Synthesis of β-keto carboxylic acids, esters and amides
An (E)- and (Z)-stereocomplementary preparative method for α,β-disubstituted α,β-unsaturated esters is performed via three general and robust reaction sequences: Ti-Claisen condensation (formylation) of esters to give α-formyl esters, (E)- and (Z)-stereocomplementary enol tosylation using TsCl-N-methylimidazole-Et3N and LiOH, and stereoretentive Suzuki-Miyaura cross-coupling.
H. Nakatsuji, H. Nishikado, K. Ueno, Y. Tanabe, Org. Lett., 2009, 11, 4258-4261.
Pentafluorophenylammonium triflate (PFPAT) successfully catalyzed the C-acylation of enol silyl ethers with acid chloride to produce various β-diketones in good yield. Similarly, C-acylation of ketene silyl acetals or ketene silyl thioacetals proceeded smoothly to provide also thermodynamically unfavorable α,α-dialkylated β-keto (thio)esters in good yield.
A. Iida, J. Osada, R. Nagase, T. Misaki, Y. Tanabe, Org. Lett., 2007, 9, 1859-1862.
A Ti-crossed Claisen condensation between ketene silyl (thio)acetals and acid chlorides gave α-monoalkylated (thio)esters and thermodynamically unfavorable α,α-dialkylated β-keto (thio)esters in good yield. The protocol was extended to the direct condensation of ketene silyl acetals with carboxylic acids.
A. Iida, S. Nakazawa, T. Okabayashi, A. Horii, T. Misako, Y. Tanabe, Org. Lett., 2006, 8, 5215-5218.
Enamination of acetoacetamides with Boc-monoprotected ethylenediamine provides β-enamino amides, which can be acylated at the α-carbon with excellent selectivity. These C-acylated derivatives undergo domino fragmentation in acidic media to give the corresponding β-keto amides accompanied by 2-methyl-4,5-dihydro-1H-imidazole.
P. Angelov, Synlett, 2010, 1273-1275.
An one-pot reaction of carboxylic acids and ynol ethers provides β-keto esters under promotion of Ag2O and a subsequent DMAP-catalyzed rearrangement. This protocol offers mild reaction conditions and a broad substrate scope.
L. Zeng, Z. Lai, S. Cui, J. Org. Chem., 2018, 83, 14834-14841.
An efficient decarbonylative coupling of α-keto acids and ynamides with extrusion of CO enables the synthesis of a broad range of β-keto imides under mild reaction conditions.
R. Chen, L. Zeng, B. Hoang, Y. Shen, S. Cui, Org. Lett., 2018, 20, 3377-3380.
Thioesters undergo chemoselective soft enolization and acylation by N-acylbenzotriazoles on treatment with MgBr2ˇOEt2 and i-Pr2NEt to give β-keto thioesters without prior enolate formation. The reaction is conducted using untreated CH2Cl2 open to the air. The coupled products can be converted directly into β-keto esters, β-keto amides, and β-diketones under mild conditions.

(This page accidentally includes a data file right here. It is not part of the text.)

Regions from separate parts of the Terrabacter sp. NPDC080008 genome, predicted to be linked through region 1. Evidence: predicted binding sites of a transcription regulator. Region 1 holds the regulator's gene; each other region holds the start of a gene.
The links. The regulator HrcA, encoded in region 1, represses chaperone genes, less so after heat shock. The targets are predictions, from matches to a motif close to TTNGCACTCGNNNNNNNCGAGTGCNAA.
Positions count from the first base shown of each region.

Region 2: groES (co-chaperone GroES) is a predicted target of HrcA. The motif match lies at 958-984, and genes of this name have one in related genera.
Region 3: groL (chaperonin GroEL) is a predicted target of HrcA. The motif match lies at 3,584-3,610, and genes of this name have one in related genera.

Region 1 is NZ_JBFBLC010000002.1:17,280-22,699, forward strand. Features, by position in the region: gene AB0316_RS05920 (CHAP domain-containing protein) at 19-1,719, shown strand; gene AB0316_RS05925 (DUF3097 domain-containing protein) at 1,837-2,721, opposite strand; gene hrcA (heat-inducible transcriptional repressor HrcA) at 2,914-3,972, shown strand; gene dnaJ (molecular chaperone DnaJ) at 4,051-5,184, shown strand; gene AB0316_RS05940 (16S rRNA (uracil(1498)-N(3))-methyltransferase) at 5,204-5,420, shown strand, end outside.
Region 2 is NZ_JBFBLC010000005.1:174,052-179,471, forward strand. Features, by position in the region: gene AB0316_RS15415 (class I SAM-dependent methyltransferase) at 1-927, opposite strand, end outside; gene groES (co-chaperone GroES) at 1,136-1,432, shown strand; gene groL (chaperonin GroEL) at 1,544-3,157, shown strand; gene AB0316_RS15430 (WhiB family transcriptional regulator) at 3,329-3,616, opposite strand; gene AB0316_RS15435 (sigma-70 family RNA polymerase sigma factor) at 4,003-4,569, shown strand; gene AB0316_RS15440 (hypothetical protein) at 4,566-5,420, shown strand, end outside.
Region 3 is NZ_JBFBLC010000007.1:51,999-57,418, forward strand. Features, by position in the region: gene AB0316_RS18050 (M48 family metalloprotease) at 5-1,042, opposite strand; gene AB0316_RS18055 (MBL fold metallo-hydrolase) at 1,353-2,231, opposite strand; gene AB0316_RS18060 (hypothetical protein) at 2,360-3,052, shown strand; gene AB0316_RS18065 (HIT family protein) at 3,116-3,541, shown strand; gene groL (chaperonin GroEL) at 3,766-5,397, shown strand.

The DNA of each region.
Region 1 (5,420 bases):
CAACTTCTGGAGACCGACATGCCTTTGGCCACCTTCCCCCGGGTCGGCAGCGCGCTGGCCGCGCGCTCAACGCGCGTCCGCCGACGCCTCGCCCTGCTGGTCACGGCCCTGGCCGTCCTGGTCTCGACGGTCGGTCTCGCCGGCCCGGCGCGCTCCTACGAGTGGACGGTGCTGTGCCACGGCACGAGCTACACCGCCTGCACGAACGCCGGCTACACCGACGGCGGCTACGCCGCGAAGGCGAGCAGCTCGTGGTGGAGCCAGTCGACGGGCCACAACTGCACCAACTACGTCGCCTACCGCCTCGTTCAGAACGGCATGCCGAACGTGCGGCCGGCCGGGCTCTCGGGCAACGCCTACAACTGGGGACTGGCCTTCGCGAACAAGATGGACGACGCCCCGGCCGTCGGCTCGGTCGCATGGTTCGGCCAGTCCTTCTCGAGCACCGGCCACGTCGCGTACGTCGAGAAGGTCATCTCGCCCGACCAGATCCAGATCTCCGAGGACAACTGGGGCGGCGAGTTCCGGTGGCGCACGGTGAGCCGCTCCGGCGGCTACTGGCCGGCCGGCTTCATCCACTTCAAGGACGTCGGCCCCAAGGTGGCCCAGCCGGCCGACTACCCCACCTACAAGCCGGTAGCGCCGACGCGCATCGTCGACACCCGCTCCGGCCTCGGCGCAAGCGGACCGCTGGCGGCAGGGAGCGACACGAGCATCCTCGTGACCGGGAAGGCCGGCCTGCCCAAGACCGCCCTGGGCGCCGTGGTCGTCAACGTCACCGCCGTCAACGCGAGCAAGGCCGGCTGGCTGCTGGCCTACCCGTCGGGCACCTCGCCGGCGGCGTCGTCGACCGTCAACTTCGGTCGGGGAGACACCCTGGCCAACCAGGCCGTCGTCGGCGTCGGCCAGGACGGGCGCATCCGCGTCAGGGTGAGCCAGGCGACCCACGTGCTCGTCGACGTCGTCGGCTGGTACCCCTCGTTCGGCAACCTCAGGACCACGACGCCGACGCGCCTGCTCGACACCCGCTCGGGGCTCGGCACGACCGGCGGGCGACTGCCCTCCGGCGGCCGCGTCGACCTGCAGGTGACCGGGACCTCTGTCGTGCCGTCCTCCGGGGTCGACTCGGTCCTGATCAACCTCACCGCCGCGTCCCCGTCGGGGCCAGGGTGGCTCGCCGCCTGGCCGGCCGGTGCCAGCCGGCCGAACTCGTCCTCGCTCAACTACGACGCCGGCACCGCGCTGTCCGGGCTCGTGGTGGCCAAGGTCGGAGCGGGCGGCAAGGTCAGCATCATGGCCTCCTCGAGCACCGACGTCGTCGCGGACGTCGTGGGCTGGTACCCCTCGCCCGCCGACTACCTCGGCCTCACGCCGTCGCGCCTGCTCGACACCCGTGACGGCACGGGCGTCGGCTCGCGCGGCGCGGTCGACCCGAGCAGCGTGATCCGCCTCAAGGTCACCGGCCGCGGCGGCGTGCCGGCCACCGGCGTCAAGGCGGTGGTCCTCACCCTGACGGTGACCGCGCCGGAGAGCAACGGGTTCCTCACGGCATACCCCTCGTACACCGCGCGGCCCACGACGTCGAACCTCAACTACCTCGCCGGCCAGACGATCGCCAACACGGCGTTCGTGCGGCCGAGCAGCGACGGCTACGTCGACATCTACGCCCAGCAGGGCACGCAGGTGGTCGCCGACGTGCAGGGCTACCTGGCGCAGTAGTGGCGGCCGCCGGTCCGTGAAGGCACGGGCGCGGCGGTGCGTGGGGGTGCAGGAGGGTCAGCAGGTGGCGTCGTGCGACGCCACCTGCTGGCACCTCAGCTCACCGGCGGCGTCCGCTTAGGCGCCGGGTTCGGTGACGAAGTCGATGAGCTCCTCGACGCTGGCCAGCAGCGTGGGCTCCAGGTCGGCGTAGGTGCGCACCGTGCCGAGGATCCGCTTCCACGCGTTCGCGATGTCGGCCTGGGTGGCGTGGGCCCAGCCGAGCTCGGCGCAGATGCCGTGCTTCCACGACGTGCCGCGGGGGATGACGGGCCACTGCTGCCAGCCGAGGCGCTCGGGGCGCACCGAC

G. Zhou, D. Lim, D. M. Coltart, Org. Lett., 2008, 10, 3809-3812.
Aromatic, aliphatic, and heterocyclic aldehydes are successfully condensed with ethyl diazoacetate in the presence of molybdenum(VI) dichloride dioxide as catalyst to obtain the corresponding β-keto esters in high yields at room temperature.
K. Jeyakumar, D. K. Chand, Synthesis, 2008, 1685-1687.
Aldehydes react readily with ethyl diazoacetate in the presence of 5 mol% of NbCl5 in dichloromethane to produce the corresponding β-keto esters in good yields with high selectivity. This method allows the preparation of β-keto esters from various aldehydes under mild reaction conditions.
J. S. Yadav, B. V. S. Reddy, B. Eeshwaraiah, P. N. Reddy, Tetrahedron, 2005, 61, 875-878.
Chelated enolates are good nucleophiles for reactions with acyl halides and imidazolides affording α-amino-β-keto esters. In most cases, the reactions are over after a few minutes and preparatively useful yields are obtained, independent of the protecting groups and electrophile used. With chloroformates as acylating agents, various protected amino malonates become accessible.
K. Schultz, L. Stief, U. Kazmaier, Synthesis, 2012, 44, 600-604.
TiCl4/Et3N promotes a condensation of acetate and formate esters to provide (E)-β-alkoxy- and (E)-β-aryloxyacrylate moieties. A plausible mechanism involving a bimetallic titanium intermediate for this type of transformation.
J. M. Álvarez-Calero, Z. D. Jorge, G. M. Massanet, Org. Lett., 2016, 18, 6344-6347.